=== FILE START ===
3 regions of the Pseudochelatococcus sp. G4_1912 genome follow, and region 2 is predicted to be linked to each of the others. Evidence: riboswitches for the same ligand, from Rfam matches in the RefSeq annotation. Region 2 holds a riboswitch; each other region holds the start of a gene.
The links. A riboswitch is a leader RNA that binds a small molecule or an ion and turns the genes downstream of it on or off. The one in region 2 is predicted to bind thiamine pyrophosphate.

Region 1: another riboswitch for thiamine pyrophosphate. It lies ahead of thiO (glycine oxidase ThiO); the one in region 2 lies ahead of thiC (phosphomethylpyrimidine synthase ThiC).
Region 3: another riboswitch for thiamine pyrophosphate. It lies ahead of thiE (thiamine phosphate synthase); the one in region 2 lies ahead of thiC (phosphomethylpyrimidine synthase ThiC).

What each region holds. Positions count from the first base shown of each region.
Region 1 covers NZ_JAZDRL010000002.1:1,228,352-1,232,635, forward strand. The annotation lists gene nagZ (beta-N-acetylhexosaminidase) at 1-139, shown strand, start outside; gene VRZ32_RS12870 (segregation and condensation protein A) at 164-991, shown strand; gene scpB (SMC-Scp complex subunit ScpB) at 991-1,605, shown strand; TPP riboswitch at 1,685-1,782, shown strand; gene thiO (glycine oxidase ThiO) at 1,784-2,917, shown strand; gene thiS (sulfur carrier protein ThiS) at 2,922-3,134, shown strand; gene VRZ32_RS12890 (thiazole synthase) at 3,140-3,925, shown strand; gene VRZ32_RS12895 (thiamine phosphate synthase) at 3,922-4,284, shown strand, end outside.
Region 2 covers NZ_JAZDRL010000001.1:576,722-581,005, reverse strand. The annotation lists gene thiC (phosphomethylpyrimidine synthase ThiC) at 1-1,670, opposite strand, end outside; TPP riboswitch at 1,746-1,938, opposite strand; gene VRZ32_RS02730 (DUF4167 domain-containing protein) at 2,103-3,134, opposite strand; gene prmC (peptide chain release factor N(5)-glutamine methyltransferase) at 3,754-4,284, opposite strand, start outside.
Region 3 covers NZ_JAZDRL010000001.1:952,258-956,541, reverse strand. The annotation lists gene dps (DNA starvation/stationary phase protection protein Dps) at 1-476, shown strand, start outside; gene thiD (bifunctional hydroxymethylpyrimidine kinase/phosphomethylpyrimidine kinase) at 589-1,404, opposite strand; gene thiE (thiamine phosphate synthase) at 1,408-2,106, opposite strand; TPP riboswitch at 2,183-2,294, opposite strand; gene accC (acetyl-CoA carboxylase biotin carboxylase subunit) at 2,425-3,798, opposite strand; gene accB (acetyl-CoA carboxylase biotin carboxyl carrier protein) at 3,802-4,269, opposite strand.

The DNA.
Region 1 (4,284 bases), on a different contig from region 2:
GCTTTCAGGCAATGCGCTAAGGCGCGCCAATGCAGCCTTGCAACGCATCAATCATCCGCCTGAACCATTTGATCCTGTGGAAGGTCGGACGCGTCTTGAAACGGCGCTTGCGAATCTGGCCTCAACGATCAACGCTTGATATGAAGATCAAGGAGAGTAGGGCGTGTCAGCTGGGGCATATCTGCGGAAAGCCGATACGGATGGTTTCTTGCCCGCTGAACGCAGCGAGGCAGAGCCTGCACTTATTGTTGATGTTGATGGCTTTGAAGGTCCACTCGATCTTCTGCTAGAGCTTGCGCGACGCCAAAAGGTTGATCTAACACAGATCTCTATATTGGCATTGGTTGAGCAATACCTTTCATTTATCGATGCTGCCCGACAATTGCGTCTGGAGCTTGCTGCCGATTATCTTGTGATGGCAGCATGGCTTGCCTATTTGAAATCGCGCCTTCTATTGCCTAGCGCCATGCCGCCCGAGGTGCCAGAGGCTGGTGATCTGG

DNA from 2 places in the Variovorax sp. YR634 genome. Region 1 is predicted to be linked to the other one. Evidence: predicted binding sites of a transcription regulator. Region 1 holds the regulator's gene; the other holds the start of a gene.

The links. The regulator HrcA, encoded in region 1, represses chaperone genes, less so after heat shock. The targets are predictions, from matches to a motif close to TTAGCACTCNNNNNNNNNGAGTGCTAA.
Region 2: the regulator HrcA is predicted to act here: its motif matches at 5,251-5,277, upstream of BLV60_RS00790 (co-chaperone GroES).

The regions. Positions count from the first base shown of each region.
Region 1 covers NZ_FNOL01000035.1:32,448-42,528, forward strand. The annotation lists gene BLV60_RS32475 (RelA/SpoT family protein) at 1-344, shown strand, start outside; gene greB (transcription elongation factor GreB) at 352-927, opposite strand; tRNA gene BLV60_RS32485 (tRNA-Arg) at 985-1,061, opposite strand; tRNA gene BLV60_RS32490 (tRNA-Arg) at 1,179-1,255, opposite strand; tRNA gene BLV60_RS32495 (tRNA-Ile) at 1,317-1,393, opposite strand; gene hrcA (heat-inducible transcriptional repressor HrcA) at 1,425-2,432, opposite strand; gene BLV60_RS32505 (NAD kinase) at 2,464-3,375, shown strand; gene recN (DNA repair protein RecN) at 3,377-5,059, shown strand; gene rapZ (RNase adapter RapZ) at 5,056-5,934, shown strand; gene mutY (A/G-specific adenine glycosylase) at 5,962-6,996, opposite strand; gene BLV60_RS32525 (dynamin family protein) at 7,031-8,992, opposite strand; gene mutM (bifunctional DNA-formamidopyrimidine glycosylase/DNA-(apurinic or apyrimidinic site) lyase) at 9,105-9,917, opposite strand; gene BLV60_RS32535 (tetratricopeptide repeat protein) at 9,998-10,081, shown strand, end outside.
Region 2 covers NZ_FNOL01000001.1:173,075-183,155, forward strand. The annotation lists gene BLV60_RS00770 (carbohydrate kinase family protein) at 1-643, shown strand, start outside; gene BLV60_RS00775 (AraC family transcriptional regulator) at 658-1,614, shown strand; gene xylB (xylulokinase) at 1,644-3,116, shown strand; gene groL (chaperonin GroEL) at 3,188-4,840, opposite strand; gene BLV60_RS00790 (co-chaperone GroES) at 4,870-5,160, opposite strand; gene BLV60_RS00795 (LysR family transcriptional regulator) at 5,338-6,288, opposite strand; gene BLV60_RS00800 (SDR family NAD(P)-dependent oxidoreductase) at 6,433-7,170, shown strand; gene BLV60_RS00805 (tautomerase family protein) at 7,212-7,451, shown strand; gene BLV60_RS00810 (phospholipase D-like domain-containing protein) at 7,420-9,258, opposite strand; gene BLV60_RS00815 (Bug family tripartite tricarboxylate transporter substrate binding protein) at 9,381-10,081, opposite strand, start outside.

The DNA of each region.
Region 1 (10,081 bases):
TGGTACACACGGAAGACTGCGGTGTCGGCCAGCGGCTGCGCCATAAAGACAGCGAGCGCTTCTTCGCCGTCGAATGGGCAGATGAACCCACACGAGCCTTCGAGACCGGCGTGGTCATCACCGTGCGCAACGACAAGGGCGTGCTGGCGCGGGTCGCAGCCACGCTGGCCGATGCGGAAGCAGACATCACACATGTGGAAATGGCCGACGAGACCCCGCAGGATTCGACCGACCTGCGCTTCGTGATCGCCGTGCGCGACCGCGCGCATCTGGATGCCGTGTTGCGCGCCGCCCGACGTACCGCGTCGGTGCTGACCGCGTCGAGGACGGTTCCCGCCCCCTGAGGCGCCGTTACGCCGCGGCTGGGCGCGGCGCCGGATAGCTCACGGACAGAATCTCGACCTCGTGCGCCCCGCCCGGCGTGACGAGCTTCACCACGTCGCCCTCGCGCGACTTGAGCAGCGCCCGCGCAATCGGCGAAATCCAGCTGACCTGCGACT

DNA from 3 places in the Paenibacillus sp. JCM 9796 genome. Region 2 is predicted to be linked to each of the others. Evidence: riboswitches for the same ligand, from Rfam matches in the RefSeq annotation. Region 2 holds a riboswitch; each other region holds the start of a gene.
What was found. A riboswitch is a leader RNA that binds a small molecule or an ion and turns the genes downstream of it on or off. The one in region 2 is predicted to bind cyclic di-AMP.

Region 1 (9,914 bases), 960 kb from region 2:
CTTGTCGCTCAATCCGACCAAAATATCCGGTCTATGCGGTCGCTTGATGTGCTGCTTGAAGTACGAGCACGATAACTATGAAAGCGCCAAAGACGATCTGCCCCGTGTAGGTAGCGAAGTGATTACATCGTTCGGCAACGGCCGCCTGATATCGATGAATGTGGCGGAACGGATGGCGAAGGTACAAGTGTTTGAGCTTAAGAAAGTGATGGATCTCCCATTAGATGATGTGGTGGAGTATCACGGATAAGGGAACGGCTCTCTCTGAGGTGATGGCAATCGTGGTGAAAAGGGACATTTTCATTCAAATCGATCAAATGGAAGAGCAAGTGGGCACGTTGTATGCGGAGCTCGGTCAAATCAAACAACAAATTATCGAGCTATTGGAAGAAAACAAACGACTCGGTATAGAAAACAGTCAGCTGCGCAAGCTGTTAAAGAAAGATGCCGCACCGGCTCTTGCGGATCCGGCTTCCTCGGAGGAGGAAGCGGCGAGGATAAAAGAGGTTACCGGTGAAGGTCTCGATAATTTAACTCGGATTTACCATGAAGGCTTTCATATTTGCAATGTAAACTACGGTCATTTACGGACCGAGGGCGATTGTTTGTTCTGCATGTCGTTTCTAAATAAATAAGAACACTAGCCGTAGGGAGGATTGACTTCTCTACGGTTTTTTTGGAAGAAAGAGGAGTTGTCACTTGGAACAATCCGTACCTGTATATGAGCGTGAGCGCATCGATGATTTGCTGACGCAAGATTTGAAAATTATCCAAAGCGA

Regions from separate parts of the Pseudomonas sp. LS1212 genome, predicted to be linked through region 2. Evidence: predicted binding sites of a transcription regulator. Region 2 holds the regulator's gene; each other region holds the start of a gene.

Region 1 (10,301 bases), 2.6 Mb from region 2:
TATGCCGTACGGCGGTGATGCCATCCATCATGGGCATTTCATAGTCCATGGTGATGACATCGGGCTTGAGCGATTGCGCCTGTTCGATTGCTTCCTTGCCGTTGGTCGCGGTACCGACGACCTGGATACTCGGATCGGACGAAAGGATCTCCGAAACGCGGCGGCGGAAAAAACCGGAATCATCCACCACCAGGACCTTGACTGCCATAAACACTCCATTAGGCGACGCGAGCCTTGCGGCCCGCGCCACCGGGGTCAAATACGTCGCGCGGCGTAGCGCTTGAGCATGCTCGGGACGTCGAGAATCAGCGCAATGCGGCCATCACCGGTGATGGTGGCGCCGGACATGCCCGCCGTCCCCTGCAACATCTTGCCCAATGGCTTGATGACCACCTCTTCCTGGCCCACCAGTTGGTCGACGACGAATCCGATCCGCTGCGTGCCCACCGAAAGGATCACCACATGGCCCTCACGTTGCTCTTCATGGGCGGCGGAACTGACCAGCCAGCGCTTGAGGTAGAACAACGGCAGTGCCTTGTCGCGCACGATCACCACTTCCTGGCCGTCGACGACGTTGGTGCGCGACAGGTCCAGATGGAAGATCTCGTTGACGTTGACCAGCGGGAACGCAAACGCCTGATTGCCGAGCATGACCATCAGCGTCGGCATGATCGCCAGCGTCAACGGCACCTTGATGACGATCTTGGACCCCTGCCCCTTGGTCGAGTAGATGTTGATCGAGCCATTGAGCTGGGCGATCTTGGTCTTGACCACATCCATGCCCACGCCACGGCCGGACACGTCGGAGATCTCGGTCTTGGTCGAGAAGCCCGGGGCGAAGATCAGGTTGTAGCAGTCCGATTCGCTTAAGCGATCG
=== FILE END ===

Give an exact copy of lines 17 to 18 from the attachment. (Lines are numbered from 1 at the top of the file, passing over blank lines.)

Region 2 covers NZ_FNOL01000001.1:173,075-183,155, forward strand. The annotation lists gene BLV60_RS00770 (carbohydrate kinase family protein) at 1-643, shown strand, start outside; gene BLV60_RS00775 (AraC family transcriptional regulator) at 658-1,614, shown strand; gene xylB (xylulokinase) at 1,644-3,116, shown strand; gene groL (chaperonin GroEL) at 3,188-4,840, opposite strand; gene BLV60_RS00790 (co-chaperone GroES) at 4,870-5,160, opposite strand; gene BLV60_RS00795 (LysR family transcriptional regulator) at 5,338-6,288, opposite strand; gene BLV60_RS00800 (SDR family NAD(P)-dependent oxidoreductase) at 6,433-7,170, shown strand; gene BLV60_RS00805 (tautomerase family protein) at 7,212-7,451, shown strand; gene BLV60_RS00810 (phospholipase D-like domain-containing protein) at 7,420-9,258, opposite strand; gene BLV60_RS00815 (Bug family tripartite tricarboxylate transporter substrate binding protein) at 9,381-10,081, opposite strand, start outside.

The DNA of each region.